So I did what I suspect most women do…..kept testing. I went and bought another twin pack of tests and re-tested a few days apart. Thankfully, as you can see, the second line on the test kept getting darker and darker as my HCG levels began to rise. I was slowly starting to believe I may be pregnant but, even then, at the back of my mind, I was still dreading a miscarriage.

I did start the ball rolling, though, and made that first appointment with the midwife at the GP surgery which was one of the most surreal phone calls I’ve ever made. I never ever thought I’d be going to see a midwife and I was worried about the reaction I might get. At this point I was just about still 49yrs old but my 50th was looming. How would NHS employees react to my age?

When should you do a home pregnancy test? My experiences….


While running the gauntlet of the Two Week Wait, you’ll need to decide whether to test before the official test date (OTD) given to you by your clinic, or not, & it’s a toughie. Of course, if you’re pregnant you want to know asap but are you ready to handle yet another negative pregnancy test? And, if it’s a no, is it a real no, or have you just tested too soon? Home pregnancy tests only work when there is enough of the pregnancy hormone HCG in your urine and, if your embryo was a late implanter, then you may take a little longer than the next woman to reach the required level so testing early may give you a false negative. But just remember if you test early “It Ain’t Over till OTD.”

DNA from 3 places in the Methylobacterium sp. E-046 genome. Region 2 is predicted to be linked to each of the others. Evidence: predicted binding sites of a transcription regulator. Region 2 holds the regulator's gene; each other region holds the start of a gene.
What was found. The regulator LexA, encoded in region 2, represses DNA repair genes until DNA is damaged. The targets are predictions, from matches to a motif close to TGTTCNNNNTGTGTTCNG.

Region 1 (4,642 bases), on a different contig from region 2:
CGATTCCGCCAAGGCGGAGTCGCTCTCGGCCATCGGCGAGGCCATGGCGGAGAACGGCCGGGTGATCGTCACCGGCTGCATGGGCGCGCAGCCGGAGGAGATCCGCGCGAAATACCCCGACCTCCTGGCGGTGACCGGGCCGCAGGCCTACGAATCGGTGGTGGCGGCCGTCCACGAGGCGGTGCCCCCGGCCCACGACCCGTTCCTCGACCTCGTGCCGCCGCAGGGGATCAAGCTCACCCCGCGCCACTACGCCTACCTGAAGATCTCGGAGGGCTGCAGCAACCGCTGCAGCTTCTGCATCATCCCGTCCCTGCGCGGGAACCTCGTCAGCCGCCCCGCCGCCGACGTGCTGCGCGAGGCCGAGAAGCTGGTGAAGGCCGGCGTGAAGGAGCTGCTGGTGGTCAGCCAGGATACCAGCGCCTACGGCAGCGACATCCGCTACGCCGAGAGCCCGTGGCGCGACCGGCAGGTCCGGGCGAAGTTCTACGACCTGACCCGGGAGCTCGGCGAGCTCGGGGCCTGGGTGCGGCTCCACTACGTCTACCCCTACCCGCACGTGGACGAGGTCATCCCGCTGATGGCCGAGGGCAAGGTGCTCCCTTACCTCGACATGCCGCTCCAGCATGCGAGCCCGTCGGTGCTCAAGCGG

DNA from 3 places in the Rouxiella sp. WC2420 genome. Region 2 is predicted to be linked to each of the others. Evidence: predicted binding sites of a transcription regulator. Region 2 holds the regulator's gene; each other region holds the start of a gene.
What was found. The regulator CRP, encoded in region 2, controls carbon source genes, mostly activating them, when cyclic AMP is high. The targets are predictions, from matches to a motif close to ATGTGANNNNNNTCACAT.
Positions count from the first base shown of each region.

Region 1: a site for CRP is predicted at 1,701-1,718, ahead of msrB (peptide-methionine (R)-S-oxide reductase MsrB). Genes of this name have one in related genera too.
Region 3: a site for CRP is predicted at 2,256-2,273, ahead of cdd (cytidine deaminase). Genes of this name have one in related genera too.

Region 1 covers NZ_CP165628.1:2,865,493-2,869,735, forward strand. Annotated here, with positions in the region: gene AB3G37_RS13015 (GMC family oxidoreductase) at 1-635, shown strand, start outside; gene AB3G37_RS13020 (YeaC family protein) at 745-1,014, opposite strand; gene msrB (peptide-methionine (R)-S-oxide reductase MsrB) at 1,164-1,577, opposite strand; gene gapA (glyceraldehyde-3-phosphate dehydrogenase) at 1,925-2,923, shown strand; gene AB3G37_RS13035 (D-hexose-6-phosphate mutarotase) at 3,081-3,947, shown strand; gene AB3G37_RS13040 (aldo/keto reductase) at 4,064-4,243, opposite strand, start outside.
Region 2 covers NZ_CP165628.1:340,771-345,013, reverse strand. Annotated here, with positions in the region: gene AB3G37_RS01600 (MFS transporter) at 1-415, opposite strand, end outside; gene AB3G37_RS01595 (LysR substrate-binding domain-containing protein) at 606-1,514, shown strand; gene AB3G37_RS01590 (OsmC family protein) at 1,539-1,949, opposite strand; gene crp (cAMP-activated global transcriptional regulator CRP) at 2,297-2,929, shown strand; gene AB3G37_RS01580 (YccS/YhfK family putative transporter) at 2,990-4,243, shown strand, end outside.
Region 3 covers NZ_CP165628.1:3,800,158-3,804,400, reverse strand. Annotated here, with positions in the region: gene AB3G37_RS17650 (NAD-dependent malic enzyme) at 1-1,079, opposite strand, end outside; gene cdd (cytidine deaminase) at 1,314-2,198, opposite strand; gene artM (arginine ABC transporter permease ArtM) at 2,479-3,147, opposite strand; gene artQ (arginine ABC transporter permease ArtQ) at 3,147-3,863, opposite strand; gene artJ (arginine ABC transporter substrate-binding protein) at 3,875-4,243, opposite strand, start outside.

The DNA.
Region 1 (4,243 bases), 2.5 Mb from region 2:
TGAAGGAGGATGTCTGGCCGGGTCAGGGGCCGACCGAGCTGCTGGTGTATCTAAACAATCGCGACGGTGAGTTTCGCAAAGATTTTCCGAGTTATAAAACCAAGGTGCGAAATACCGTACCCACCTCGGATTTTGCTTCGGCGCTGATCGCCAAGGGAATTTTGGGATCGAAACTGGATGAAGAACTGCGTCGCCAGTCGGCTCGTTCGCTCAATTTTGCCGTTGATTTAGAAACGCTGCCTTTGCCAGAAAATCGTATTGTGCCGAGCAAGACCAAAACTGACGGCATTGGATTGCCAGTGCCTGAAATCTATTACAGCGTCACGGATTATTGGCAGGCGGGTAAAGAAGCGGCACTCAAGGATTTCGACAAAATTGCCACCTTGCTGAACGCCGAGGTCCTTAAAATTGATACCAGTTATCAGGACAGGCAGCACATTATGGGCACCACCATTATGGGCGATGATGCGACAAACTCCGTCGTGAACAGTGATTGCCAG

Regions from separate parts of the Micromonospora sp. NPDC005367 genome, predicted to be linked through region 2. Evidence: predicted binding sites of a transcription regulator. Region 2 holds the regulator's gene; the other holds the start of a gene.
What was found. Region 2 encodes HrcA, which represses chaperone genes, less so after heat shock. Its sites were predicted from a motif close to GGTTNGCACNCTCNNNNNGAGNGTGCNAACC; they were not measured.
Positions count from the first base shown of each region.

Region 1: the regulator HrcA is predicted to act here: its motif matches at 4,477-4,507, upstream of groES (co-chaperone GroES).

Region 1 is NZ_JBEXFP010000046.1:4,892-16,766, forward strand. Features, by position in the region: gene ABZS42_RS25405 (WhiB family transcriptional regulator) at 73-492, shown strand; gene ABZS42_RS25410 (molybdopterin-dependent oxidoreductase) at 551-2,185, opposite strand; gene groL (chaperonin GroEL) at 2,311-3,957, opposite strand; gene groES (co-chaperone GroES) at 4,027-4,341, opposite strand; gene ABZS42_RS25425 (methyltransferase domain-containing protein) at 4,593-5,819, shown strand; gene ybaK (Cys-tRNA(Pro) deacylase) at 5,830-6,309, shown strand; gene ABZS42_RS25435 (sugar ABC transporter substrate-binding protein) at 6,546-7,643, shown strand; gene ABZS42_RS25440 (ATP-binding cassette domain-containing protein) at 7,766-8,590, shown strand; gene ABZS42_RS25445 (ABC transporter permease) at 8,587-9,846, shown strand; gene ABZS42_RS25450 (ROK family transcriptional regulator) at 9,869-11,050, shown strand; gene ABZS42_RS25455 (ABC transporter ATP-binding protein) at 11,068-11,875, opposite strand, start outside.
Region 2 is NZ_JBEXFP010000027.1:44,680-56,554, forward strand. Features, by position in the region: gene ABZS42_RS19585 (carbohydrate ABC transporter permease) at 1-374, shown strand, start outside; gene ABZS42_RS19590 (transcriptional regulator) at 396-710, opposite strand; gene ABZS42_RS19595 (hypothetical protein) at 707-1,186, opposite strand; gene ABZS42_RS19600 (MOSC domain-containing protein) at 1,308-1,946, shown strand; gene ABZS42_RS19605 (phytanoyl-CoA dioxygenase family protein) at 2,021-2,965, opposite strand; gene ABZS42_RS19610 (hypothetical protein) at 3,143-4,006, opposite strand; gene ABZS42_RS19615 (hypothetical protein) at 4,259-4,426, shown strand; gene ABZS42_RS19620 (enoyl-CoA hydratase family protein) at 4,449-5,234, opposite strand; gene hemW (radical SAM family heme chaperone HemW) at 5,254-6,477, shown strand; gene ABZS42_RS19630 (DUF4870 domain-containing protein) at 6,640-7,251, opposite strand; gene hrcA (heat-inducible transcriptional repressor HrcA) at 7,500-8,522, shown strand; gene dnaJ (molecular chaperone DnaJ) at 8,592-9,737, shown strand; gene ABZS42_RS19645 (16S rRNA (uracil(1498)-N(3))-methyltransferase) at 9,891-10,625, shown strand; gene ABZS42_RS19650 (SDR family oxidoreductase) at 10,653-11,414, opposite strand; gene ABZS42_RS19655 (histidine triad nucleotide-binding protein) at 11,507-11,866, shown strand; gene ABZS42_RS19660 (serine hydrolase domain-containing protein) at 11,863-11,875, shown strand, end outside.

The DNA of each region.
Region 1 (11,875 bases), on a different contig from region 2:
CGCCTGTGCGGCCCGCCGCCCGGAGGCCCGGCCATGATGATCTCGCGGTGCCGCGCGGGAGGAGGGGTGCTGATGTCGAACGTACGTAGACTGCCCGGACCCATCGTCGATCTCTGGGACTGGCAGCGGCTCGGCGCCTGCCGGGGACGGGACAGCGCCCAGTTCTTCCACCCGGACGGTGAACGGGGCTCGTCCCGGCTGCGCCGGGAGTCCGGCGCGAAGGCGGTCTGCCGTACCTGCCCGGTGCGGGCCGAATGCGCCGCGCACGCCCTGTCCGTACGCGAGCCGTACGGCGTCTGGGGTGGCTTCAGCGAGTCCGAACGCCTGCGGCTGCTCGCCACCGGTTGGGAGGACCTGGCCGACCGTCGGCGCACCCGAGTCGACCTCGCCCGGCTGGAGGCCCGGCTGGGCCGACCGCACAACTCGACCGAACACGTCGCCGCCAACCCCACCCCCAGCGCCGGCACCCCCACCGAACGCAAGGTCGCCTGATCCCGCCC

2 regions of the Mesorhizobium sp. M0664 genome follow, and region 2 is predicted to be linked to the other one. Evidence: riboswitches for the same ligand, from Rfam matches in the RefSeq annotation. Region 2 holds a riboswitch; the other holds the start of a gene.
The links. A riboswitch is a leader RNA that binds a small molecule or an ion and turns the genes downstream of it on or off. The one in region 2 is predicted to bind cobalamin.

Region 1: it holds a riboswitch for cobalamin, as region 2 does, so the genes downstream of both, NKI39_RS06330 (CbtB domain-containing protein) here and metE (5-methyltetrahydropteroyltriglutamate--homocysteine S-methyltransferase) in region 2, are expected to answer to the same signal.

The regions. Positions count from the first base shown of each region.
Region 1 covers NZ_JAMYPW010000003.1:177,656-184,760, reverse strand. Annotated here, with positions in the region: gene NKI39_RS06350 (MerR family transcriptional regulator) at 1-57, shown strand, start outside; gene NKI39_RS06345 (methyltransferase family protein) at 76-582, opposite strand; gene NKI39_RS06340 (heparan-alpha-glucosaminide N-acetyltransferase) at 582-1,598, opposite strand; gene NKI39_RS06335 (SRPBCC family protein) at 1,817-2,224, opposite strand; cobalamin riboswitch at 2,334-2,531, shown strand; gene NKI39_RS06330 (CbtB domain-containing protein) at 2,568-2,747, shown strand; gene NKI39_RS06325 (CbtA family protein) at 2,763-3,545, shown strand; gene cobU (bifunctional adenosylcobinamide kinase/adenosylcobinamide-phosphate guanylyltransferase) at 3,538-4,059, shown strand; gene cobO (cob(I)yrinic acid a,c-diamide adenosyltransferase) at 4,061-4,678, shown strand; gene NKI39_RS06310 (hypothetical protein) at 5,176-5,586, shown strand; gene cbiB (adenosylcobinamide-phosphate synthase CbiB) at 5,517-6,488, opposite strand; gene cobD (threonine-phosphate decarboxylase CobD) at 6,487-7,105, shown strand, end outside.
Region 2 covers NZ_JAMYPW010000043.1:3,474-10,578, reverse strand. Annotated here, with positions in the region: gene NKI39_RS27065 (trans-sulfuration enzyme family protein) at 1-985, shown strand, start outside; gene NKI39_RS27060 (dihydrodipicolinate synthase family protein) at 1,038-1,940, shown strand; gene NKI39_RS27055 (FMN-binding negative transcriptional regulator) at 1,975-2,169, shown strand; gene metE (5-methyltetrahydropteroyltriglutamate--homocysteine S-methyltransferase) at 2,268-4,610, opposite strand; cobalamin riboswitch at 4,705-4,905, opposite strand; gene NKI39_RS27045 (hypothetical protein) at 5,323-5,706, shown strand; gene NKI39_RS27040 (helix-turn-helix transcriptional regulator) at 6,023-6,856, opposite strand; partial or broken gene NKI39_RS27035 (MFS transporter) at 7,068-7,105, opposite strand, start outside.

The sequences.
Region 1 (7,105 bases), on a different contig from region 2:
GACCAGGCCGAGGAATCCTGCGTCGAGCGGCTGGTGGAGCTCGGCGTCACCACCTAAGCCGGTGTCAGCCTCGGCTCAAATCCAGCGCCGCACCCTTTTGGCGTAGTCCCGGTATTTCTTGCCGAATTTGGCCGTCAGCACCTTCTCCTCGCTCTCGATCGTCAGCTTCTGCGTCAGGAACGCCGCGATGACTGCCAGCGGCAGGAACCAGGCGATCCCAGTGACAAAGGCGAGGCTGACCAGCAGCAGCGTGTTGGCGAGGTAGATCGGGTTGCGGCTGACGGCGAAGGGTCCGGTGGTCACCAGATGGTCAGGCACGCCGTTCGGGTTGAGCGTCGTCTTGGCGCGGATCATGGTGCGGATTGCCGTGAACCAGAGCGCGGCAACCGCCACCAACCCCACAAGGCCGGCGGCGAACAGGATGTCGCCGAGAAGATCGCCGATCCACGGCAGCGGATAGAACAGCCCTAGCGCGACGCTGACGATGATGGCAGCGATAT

In my case, I had a blastocyst (usually a 5 day old embryo that has developed normally) transferred and was asked to test 12 days after transfer. The online forums may refer to this as 12dp5dt (12 days past a 5 day transfer). I made a mistake and tested impulsively 10dp5dt and got a negative but I had multiplied the mistake by testing in the afternoon and using a poor quality test. I also had a full bladder so, if there were any hormones in there, they were no doubt well diluted! As I had a complex transfer and no definite symptoms during the two week wait then the result was no surprise to me. I was convinced it hadn’t worked anyway. So I decided to wait a couple of days until my OTD to confirm it hadn’t worked and focussed instead on the two frozen embryos I had waiting for me.